Many of the smokers in the ECU Physicians smoking cessation program tried to stop on their own several times without success.
Theyve quit and re-lit, switched brands, worn nicotine patches and chewed gum. Some even went cold turkey.
Theyve found help through the ECU Family Medicine departments Fresh Air smoking cessation program. One participant calls it a non-judgmental and non-threatening support group.
I havent been able to say Ive quit yet, said Debi Crotts, 49, a Greenville graphic designer who recently completed the four-week program. Its a day-to-day thing. Its so hard. And thats why you need this kind of support.
The programs co-director, Dr. Sandra Hardee, pharmacotherapy specialist and associate professor in the family medicine department, calls Crotts once a week to see how things are going. As of mid-August, Crotts still wasnt smoking and was using a prescribed, cigarette-shaped nicotine inhaler to help her along.
|Quitting tobacco often requires intensive, ongoing support, provided by ECU Family Medicines Fresh Air smoking cessation program. (Photo illustration by Cliff Hollis) |
I think the habit is worse than the nicotine, she said. Its hard for a non-smoker to understand. Its an overwhelming urge that takes your breath away. For her, driving and talking on the phone were part of the smoking routine. For others, being around other smokers, eating a meal, having a drink, or dealing with work or school stress fuels their habit.
These trigger points are really difficult and I think they take a long time to overcome, said Crotts, who started smoking occasionally in high school. Over time, she progressed to two packs of Vantage a day. She tried to quit several times and did pretty well for a while, but never remained smoke-free.
Shes not alone.
About half return to smoking within the first three days of trying to quit, said co-director Dr. Hal May, a clinical psychologist and clinical professor of behavioral science in Family Medicine.
Nobody thought this is the greatest thing Ive ever tried when they started smoking, May said. They persist long enough for it to become a habit.
The program strives to give smokers the tools they need to get through the first step of withdrawal all the way through follow up after face-to-face meetings end. It begins with four sessions, one per weekday morning. At the beginning of each medical group visit, participants have their blood pressure checked.
Afterward, May, Hardee and two family medicine resident physicians cover topics like why people smoke, reasons to quit, barriers to change, behavior modification and nicotine replacement products. By the second week, an individualized plan for quitting has been developed for each participant, taking into account the patients medical conditions and smoking behavior and assessments. The plan includes setting a quit date.
Going cold turkey only works for about two out of 10 people, Hardee said.
It worked for William Freeman, 57, a retired computer programmer and analyst from Washington who quit smoking eight months ago after completing the program. He began smoking in elementary school. Like Crotts, he had quit several times, once as long as two years. But he always went back to the cigarettes.
I smoked in the office, Freeman said of his high-stress job. If the phone rang, before I picked it up, I would light a cigarette because I knew there would be a problem on the other end.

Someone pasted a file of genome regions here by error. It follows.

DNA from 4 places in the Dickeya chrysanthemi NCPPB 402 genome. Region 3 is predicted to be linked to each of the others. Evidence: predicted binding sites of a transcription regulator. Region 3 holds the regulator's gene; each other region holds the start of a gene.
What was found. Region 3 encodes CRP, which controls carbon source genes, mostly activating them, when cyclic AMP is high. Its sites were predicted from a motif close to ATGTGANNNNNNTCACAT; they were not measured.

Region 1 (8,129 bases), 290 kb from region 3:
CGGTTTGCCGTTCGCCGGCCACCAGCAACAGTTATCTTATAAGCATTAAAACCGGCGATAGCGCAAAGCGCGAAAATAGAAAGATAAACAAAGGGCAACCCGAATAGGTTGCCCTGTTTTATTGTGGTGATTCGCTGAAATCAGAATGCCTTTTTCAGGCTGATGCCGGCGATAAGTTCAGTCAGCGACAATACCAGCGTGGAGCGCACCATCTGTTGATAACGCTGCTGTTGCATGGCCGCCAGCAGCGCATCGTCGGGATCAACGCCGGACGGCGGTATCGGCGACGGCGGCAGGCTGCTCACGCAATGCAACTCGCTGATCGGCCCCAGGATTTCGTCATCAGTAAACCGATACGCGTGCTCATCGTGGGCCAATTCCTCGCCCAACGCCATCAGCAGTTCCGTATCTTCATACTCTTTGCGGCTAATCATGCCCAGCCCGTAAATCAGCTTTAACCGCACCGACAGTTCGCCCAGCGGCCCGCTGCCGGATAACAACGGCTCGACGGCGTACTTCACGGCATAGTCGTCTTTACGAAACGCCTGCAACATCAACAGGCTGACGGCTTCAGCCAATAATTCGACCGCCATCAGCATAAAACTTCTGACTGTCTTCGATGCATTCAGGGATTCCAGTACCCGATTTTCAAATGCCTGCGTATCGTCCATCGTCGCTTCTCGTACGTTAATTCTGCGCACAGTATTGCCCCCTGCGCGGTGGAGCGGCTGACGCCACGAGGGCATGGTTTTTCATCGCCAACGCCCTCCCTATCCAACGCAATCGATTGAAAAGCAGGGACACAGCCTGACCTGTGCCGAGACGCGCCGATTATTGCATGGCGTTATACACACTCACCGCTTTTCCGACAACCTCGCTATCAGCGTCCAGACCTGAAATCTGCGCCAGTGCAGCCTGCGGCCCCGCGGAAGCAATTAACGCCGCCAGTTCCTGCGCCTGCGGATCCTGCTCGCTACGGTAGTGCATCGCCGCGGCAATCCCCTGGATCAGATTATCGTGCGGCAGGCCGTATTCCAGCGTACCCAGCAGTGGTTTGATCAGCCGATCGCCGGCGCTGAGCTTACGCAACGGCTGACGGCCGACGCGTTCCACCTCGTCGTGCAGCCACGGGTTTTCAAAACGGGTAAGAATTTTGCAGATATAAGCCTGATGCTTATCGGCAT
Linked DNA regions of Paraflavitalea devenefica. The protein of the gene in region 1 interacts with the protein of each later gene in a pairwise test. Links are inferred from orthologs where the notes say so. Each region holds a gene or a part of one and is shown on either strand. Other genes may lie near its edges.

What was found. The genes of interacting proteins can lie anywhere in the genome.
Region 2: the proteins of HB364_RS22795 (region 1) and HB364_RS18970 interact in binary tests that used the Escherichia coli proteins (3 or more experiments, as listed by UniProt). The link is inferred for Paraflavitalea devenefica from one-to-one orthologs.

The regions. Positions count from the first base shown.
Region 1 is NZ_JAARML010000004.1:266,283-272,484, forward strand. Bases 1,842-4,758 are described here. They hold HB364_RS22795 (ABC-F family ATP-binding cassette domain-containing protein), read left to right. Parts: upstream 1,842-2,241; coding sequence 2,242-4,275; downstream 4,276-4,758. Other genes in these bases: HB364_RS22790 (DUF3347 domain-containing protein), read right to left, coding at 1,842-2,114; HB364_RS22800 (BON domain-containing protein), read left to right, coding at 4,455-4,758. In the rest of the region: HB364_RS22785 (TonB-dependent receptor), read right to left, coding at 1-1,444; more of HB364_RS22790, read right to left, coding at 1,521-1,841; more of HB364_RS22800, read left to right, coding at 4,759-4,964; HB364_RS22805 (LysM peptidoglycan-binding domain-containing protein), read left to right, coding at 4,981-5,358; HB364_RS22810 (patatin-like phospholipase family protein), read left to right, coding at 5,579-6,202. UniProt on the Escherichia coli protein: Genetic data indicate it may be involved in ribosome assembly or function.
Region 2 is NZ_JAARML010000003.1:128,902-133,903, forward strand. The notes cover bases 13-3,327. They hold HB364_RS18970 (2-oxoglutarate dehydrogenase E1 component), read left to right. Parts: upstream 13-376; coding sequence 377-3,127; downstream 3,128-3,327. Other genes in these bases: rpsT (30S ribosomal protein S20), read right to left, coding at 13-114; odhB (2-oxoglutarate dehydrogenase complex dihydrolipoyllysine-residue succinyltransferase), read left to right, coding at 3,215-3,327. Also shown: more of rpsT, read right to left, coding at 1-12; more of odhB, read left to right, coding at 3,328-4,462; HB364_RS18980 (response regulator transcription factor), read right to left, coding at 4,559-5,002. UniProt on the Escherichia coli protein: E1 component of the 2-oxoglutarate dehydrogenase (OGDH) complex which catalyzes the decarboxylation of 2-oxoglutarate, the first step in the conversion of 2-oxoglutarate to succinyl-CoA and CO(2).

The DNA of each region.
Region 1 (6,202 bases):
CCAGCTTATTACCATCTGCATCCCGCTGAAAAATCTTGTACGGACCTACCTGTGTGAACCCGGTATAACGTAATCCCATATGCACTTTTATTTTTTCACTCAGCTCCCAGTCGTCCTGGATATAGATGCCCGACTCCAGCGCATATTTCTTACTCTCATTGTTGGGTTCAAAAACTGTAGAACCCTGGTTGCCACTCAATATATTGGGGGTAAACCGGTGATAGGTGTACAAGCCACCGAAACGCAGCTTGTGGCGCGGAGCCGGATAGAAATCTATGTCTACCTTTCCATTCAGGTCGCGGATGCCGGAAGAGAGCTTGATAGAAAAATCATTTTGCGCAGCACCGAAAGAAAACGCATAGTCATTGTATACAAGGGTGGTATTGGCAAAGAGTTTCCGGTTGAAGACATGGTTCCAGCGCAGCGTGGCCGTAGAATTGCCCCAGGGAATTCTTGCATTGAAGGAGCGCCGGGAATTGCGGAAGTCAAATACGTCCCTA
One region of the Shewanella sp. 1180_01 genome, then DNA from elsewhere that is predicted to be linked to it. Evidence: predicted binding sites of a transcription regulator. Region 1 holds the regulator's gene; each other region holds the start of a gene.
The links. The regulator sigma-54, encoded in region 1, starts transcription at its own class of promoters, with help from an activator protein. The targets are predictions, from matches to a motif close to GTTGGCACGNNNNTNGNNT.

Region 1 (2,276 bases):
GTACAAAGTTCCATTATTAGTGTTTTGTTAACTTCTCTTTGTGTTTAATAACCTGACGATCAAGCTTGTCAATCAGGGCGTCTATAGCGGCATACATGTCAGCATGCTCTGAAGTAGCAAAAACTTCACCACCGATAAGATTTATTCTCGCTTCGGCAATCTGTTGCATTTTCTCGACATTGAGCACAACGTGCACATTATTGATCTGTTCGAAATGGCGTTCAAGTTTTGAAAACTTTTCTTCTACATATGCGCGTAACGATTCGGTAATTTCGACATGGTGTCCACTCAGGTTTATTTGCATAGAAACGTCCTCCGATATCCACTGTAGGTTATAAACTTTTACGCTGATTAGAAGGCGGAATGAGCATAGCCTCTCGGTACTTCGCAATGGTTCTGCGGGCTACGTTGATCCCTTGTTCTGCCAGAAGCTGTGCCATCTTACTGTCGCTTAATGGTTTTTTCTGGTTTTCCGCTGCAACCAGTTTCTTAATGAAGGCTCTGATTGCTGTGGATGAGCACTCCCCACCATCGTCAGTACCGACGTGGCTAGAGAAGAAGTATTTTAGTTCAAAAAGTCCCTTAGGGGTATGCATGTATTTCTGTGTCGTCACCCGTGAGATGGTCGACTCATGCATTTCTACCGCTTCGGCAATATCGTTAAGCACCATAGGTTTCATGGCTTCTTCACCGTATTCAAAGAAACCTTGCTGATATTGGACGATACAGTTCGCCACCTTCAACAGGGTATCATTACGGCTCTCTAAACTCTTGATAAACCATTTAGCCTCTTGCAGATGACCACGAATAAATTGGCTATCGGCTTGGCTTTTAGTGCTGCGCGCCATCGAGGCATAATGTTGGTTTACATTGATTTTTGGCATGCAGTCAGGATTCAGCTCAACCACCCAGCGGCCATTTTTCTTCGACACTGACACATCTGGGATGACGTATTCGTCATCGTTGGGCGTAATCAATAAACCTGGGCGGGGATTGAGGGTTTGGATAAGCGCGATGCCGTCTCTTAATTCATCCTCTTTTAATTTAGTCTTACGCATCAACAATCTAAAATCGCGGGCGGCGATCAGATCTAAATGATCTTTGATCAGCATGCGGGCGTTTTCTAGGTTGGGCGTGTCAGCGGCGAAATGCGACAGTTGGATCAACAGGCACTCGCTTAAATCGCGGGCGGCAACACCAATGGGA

He also liked to smoke while playing cards. Youre used to smoking while youre doing it.
He said deep breathing techniques have helped him more than anything as well as support from the group meetings.
Ive been through it all, Freeman said. The gum tastes so bad I stopped doing it. The patches I had very vivid dreams and felt like when I woke up I hadnt been to sleep. It was just easier for me to quit on my own.
After retirement, Freeman wanted a change. This time I was ready. Its something I didnt want in my life anymore.
During a recent session, one participant said he only smoked when he drove his truck. It was his traveling companion, a stress-reliever and a pick-me-up while driving. He wants to quit because he is diabetic and wants to live as long as possible. Fresh Air is helping him succeed.
May and Hardee also are considering offering the program at night to accommodate people who cant leave their jobs to attend morning sessions.
In addition to serving patients, the Fresh Air program teaches family medicine resident physicians how to do group patient visits, which they will take into their own practice. The resident physicians are learners and caregivers in the program. Part of the Residency Training in Primary Care grant that funded the program start up was to help train residents in the group visit concept, May said. The grant was funded by the Department of Health and Human Services, Health Resources and Services Administration, Bureau of Health Professions.
In the first year of the program, 35 patients attended at least one session. Approximately one third, or 12, participants were successful in quitting. Although some relapse occurred, the program is committed to following all patients for a total of six months.
Relapse is not a failure, but a learning opportunity, Hardee said.
Nationwide, there is about a 10 percent quit rate for smokers. Quitting means not smoking for six months or longer, Hardee said.
The program stresses individuality and proven approaches to quitting, supporting each person in their effort to stop smoking in a way that is right for them.
For more information or to sign up for the program, call 744-1358 or e-mail firstname.lastname@example.org.